Fine Tuning of the Universe vs. Irreducible Complexity

(Marlene Crowe) #1

After reading Francis S Collins, “The Language of God”, I found my eyes were open to the possibility of evolution as God’s process. I do believe there is a possibility for evolution to be valid. I am not willing to argue against it, as I was before. It should be said also that I may not have been as receptive to his book, but that I had previously read the books by, Hugh Ross “Navigating Genesis” and Behe, Dembski, Meyer “Science and Evidence for Design…” Meyer “Signature in the Cell” and Hawking “A Brief History of Time” …These helped me say goodbye to my old belief of young earth. What I do wonder is, just where is it that those that follow Biologos, say that it is ok to invoke God having a hand in creation? Is there a specific time? Myself: I do not fear calling it what it is… and have told my atheist friends, when accused of it, that “yes” I have invoked the God of the gaps, because I have no choice. When they ask why, I honestly tell them that my Lord has worked out a miracle upon my heart, and so I have my irrevocable evidence for God. Him I will never deny, and so I must insert Him into everything discovered by science. The atheists I know do honestly accept that. Is it true that those on this site following Bioslogos say God created, yet are cautious and refrain from saying when and where?

(Brandon ) #2


I am new to the Biologos discussion forum so I do not claim to represent their views concerning the creation of life on earth. However I too have ventured along the same pathway that you have concerning some of the material that you read from the intelligent design camp. I found myself very attracted because of my Christian beliefs to the ID perspective on the creation of life. I’ve read Behe, Meyer, and Dembski extensively because they have been at the forefront of the ID movement of recent. I sincerely appreciate the research, time and effort that they’ve put into their work on ID. However, when we try to look at the evidence for what it is and not through the presuppositions that we all carry with us the evidence for the evolution of life on this planet looks very compelling. Francis Collins, Ken Miller, Karl Giberson, Dennis Lamoureux, Dennis Venema who are all great Christian scientists (not to mention the rest of the scientific community at large) overwhelmingly support the theory of evolution and present good empirical evidence for it. So, as one who tries to diligently and critically follow the evidence wherever it may lead (although this can be difficult because of the lenses through which we view the world) I have found myself in the same position as you are concerning the question of, “Did God intervene in any specific way in order to bring about life on the earth and if so how?” I’ll try to keep my comments short because I’m sure there are others who will want to respond from the Biologos perspective but I will try to give one thought to this general question.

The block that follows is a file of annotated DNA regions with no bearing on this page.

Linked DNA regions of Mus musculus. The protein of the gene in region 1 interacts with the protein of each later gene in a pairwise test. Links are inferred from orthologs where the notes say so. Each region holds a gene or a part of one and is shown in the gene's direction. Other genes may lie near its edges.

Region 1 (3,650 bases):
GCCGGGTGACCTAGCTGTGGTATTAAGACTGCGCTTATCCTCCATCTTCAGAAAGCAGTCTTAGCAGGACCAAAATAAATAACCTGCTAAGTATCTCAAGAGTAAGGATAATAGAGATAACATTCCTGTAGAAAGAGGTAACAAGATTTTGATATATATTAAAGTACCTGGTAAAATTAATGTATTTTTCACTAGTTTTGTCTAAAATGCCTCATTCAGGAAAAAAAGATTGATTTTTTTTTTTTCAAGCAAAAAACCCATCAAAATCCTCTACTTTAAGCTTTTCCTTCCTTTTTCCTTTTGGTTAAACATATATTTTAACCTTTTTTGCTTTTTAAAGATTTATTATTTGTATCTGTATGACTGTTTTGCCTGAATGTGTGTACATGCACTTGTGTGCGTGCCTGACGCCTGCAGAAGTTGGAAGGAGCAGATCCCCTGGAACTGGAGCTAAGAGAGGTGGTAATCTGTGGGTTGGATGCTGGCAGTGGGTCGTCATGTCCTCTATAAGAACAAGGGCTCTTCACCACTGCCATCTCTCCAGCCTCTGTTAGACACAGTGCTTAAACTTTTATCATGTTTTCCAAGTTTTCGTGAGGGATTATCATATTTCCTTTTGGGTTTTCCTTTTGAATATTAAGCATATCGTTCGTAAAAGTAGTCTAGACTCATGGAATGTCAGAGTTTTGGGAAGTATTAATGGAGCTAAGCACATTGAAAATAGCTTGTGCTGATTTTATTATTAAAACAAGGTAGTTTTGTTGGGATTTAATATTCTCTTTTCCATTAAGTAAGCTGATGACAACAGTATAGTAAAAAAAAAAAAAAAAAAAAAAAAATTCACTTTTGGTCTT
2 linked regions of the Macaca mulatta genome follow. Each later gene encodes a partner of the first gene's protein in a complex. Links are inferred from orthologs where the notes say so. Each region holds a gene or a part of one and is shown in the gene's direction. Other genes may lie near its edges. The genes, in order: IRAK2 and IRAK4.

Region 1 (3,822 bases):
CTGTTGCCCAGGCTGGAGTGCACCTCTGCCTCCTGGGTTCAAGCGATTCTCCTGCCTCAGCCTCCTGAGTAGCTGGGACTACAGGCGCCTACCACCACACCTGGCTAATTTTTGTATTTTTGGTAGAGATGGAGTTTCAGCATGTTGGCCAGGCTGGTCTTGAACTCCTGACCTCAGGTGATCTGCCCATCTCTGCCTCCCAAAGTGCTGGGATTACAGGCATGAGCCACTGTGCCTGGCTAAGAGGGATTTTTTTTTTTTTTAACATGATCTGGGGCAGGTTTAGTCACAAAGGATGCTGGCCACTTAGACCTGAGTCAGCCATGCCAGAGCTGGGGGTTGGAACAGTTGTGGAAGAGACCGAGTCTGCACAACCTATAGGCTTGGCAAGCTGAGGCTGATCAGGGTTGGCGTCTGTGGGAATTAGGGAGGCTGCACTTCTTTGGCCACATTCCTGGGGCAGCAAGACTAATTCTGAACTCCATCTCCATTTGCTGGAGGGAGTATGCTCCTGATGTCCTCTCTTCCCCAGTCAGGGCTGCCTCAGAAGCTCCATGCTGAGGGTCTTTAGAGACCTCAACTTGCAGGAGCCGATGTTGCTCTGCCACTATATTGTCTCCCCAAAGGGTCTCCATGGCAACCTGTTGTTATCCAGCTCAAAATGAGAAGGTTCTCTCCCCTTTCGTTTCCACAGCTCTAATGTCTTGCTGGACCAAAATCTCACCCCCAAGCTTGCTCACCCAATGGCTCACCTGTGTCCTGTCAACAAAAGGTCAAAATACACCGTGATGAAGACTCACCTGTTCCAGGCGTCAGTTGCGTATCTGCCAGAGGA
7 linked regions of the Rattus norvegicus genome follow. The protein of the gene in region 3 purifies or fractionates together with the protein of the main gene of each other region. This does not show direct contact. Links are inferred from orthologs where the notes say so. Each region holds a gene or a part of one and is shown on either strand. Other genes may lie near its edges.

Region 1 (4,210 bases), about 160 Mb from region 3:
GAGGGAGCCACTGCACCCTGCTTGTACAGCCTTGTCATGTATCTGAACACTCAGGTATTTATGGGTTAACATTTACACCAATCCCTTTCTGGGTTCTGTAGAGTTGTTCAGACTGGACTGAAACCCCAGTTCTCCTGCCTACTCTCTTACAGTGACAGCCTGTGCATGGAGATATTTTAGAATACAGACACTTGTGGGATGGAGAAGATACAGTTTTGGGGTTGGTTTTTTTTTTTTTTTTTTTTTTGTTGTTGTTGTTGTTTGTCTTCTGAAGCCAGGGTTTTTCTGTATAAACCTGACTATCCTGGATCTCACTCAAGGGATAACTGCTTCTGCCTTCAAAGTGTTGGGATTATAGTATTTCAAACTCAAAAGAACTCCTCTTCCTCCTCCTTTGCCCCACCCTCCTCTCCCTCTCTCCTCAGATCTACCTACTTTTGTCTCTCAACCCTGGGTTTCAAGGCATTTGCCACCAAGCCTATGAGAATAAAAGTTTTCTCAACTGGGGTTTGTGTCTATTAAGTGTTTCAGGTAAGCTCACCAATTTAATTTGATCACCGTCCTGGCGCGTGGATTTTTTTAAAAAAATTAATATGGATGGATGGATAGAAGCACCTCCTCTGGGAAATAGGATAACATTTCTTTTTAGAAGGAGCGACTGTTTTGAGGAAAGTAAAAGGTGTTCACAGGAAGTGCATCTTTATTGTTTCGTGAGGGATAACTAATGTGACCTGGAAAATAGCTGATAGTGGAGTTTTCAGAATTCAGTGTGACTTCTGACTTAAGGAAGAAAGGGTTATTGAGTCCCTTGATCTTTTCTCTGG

One way to view God’s activity within the natural world is what some people have called (for lack of a better term) a “front-loaded” view of the creation of life. What I mean by that is that God initially as the great engineer sets up specific constants and laws in the beginning that will govern the operation and development of the universe. In this view of creation it’s not necessary for God to intervene in “specific” ways because the trajectory that He has set the universe upon already has the information necessary to eventually produce life. Now I’m not saying that he doesn’t or can’t intervene but that it’s not necessary from a creation standpoint because God like a great computer engineer has given His universe an algorithm that will eventually bring about life.

This is just one way in which someone can view the process of evolution and see it as compatible with the notion that the God is the creator of life and gives meaning and purpose to his creatures through this process. Hope this is a start.

(Marlene Crowe) #3

Thank-you very much Brandon,
For taking the time, and for your interpretation, which is indeed a great start here. Also, I am going to look up some books written by the scientists you have listed here. Currently I am reading an second Collin’s book, and after that hope to delve into some others. Unfortunately I do not have all day long to read lol
Take care

(Marlene Crowe) #4

From further reading, I can’t help get the idea that pushing God’s hand in creating to the “fine tuning” anthropic principle etc., and morality argument, could actually be another God of the gaps theory? Is it not somewhat like the DI arguments of complexity? (Eventually science will explain it, so no longer valid) I believe in God, and think evolution is probably true, based on evidence, but I believe also that God’s hand was very active throughout all of His natural creation, and I am wondering if this may be one way, or the only way to see God in creation, without invoking the gaps argument simultaneously at some present or future time? I believe also that DI is important and a step in the right direction in aiding Christian’s to understand science and fit it into what they know about God via the Bible. I also feel that Biologos is another positive step in that direction, and I am so so thankful for both, for how the scientists contributing their work has opened and broadened my vision. (as their work must have for countless others) But it seems to me that Christians could easily be called revisionists of the grandest proportion, if we keep changing our ideas about how and when God is involved in creating, so that it fits old and new discoveries in science. (Inviting God, where we feel He may safely fit, as opposed to just knowing He is, was and always will be.) Any thoughts?